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Sisense Team Member
Sisense Team Member

Using HTML for Style and Formatting in Pivots


A common use case within Pivot and Table widgets is to display a clickable hyperlink (see: this community post).  However, the ability to render HTML within these widgets can be used for more than just links.  Any HTML can be rendered, which enables a variety of styling and formatting options.

In this post, we'll walk through an example project management use case in Sisense, which includes a Pivot containing project status information.  In this example, each project has three health statuses: Customer, Technical, and Timeline.  Each one exists as a separate column, with a widget script to color-code the statuses:

Three Separate Status Columns





    function(metadata, cell) {
        if (cell.value == 'Red') {
   = {
                color: 'red'
        } else if (cell.value == 'Green') {
   = {
                color: 'green'
        } else if (cell.value == 'Yellow') {
   = {
                color: 'yellow'




The product team has requested we combine the three statuses into a single column.

Solution 1

One option is to create a dimension table in our data model that normalizes the three statuses into key/value pairs of StatusType and StatusValue, then create a concatenation of {StatusType}: {StatusValue}.  The Pivot output might look something like this:

Concatenated Key/Value Status Column


You can see that there are two drawbacks:

  1. The Notes (and any subsequent columns) are duplicated, once for each Status
  2. We’ve lost the color coding and would need to elevate the complexity of our widget script to account for this.
Solution 2

A second option, which is the subject of this article, is to use a combination of SQL and HTML to produce the combined Status column, which eliminates the duplication issue above (#1) and arguably makes our styling implementation much simpler (#2).

Rendered HTML Status Column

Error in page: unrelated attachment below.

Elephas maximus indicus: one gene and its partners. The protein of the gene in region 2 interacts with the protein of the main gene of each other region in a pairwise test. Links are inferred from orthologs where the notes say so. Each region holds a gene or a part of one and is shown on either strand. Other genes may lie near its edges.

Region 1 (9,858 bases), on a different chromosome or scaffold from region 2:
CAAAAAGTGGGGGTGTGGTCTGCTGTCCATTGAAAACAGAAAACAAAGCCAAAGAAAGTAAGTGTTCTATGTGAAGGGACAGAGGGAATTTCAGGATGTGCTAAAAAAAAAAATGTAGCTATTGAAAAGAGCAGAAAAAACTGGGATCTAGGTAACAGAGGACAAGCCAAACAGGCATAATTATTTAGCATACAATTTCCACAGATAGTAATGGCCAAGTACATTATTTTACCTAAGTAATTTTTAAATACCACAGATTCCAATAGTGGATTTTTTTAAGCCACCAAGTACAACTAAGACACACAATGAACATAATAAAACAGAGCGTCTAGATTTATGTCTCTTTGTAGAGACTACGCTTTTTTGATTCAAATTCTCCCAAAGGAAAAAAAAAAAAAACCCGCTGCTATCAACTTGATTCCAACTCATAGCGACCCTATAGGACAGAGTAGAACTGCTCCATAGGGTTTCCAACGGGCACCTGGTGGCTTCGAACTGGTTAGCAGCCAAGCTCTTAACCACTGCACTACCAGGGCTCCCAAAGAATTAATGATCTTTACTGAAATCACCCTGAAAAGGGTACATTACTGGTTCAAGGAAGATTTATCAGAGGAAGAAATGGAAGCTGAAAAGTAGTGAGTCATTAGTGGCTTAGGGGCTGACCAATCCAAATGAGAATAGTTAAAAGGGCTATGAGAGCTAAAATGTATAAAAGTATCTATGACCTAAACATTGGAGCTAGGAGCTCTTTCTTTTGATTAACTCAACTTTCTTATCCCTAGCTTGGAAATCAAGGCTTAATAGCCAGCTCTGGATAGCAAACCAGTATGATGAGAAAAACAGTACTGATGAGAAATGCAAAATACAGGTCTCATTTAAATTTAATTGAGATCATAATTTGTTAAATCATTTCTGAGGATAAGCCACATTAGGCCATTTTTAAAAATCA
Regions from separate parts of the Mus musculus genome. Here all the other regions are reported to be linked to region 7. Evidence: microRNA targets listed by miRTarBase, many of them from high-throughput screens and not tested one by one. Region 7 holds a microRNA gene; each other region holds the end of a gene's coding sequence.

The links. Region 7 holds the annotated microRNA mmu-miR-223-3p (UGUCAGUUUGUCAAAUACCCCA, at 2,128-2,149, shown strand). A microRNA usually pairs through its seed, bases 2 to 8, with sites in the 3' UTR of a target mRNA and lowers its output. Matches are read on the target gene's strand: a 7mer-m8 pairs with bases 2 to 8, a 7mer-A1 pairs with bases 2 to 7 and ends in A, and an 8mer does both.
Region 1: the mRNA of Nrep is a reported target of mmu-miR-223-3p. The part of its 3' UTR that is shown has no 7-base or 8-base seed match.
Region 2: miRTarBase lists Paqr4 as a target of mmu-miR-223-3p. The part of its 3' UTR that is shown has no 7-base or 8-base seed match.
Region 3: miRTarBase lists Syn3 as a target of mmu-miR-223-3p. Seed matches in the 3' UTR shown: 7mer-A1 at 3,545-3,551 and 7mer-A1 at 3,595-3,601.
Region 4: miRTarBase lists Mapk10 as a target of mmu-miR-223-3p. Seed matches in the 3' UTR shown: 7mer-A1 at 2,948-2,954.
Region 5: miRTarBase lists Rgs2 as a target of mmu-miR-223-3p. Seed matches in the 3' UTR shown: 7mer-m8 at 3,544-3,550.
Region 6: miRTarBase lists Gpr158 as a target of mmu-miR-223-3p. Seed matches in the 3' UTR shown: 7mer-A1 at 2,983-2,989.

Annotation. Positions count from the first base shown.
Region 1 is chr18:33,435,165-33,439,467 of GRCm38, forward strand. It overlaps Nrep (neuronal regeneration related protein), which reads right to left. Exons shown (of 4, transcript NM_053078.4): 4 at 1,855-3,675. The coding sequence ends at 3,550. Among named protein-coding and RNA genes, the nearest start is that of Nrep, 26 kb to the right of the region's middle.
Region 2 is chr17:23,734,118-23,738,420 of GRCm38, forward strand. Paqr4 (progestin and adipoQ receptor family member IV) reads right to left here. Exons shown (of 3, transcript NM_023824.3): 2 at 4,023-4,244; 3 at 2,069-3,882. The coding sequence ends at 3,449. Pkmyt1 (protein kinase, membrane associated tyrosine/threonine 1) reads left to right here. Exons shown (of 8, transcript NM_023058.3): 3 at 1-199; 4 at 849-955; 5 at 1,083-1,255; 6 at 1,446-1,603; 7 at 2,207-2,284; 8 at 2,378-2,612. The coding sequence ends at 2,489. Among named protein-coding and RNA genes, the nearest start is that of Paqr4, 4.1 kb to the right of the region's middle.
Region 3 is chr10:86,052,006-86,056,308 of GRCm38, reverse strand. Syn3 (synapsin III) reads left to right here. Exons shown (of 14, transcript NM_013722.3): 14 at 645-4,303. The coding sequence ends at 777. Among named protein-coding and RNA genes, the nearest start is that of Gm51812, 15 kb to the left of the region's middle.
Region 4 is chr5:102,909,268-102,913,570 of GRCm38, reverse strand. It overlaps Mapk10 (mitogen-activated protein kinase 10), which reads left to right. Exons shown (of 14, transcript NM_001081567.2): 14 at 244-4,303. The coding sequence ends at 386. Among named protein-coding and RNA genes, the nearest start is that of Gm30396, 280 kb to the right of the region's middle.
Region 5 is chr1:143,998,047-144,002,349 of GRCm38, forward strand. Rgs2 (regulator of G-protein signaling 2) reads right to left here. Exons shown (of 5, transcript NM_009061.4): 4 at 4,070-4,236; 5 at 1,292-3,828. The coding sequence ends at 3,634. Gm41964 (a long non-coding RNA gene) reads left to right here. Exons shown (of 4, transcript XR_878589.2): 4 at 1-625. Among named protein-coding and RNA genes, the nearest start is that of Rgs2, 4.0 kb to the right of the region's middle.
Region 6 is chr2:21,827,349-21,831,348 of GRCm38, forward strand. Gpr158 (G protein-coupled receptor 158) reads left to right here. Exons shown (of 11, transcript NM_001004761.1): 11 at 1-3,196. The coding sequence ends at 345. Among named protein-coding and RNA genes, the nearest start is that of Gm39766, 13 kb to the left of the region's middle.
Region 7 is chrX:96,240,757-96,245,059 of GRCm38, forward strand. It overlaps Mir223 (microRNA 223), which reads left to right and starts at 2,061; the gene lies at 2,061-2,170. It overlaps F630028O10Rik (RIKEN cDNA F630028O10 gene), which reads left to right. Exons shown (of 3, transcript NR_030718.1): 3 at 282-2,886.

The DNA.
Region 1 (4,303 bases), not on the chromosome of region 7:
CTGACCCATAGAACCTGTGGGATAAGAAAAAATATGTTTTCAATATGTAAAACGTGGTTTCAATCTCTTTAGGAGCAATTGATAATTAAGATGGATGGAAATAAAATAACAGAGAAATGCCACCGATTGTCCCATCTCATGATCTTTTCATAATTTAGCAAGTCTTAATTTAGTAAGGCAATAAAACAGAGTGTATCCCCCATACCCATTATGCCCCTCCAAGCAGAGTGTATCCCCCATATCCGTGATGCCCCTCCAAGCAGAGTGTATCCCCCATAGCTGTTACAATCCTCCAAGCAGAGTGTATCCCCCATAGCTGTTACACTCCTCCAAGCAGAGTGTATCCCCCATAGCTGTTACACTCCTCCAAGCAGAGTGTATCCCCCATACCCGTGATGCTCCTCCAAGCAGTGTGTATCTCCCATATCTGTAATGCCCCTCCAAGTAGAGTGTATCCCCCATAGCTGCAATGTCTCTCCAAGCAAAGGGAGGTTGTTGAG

Here is an example of the SQL/HTML within the data model's custom column, which produces the HTML that is rendered in the Pivot.





'<b><p style="font-size:12px">Customer: ' + 
		WHEN CustomerStatus LIKE 'Red%' THEN '<font color="red">' 
		WHEN CustomerStatus LIKE 'Yellow%' THEN '<font color="yellow">' 
		WHEN CustomerStatus LIKE 'Green%' THEN '<font color="green">' 
	ELSE '<font color = #black' END + CustomerStatus + '</font><br>' +

'Technical: ' + 
		WHEN TechnicalStatus LIKE 'Red%' THEN '<font color="red">' 
		WHEN TechnicalStatus LIKE 'Yellow%' THEN '<font color="yellow">' 
		WHEN TechnicalStatus LIKE 'Green%' THEN '<font color="green">' 
		ELSE '<font color = black' END + TechnicalStatus + '</font><br>' +

'Timeline: ' + 
		WHEN TimelineStatus LIKE 'Red%' THEN '<font color="red">' 
		WHEN TimelineStatus LIKE 'Yellow%' THEN '<font color="yellow">' 
		WHEN TimelineStatus LIKE 'Green%' THEN '<font color="green">' 
	ELSE '<font color = black' END + TimelineStatus + '</font></p></b>'





Reminder: The configuration option Allows rendering Pivot Table content as HTML must be enabled within the Admin menu.  The link at the beginning of this post describes the process in more detail.


Keep the size of the table and text field in mind, to avoid negatively impacting build or query performance.

This is just one small example of employing HTML for a stylistic use case, as opposed to a clickable hyperlink.  

Version history
Last update:
‎10-31-2023 08:01 AM
Updated by:
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